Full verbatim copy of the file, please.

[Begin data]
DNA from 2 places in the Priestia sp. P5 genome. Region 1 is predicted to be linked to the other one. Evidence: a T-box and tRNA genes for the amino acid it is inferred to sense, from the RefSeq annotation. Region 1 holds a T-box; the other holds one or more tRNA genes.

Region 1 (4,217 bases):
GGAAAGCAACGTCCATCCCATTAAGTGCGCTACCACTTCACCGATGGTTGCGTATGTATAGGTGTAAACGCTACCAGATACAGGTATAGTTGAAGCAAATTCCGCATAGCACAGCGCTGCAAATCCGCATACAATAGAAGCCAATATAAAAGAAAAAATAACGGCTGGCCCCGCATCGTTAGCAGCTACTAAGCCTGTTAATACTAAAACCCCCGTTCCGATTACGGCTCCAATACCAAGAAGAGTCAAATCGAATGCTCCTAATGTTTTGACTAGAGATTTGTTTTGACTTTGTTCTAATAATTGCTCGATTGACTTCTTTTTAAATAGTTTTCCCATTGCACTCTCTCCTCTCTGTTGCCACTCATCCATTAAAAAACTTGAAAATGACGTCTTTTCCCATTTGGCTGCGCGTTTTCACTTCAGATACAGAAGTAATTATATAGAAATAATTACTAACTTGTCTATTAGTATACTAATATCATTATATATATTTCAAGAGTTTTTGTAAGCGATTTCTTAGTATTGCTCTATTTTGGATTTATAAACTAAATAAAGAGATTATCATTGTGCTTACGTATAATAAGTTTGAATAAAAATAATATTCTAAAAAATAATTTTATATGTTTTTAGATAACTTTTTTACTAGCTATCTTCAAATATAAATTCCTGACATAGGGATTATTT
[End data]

DNA from 2 places in the Priestia sp. P5 genome. Region 1 is predicted to be linked to the other one. Evidence: a T-box and tRNA genes for the amino acid it is inferred to sense, from the RefSeq annotation. Region 1 holds a T-box; the other holds one or more tRNA genes.

Region 1 (4,217 bases):
GGAAAGCAACGTCCATCCCATTAAGTGCGCTACCACTTCACCGATGGTTGCGTATGTATAGGTGTAAACGCTACCAGATACAGGTATAGTTGAAGCAAATTCCGCATAGCACAGCGCTGCAAATCCGCATACAATAGAAGCCAATATAAAAGAAAAAATAACGGCTGGCCCCGCATCGTTAGCAGCTACTAAGCCTGTTAATACTAAAACCCCCGTTCCGATTACGGCTCCAATACCAAGAAGAGTCAAATCGAATGCTCCTAATGTTTTGACTAGAGATTTGTTTTGACTTTGTTCTAATAATTGCTCGATTGACTTCTTTTTAAATAGTTTTCCCATTGCACTCTCTCCTCTCTGTTGCCACTCATCCATTAAAAAACTTGAAAATGACGTCTTTTCCCATTTGGCTGCGCGTTTTCACTTCAGATACAGAAGTAATTATATAGAAATAATTACTAACTTGTCTATTAGTATACTAATATCATTATATATATTTCAAGAGTTTTTGTAAGCGATTTCTTAGTATTGCTCTATTTTGGATTTATAAACTAAATAAAGAGATTATCATTGTGCTTACGTATAATAAGTTTGAATAAAAATAATATTCTAAAAAATAATTTTATATGTTTTTAGATAACTTTTTTACTAGCTATCTTCAAATATAAATTCCTGACATAGGGATTATTT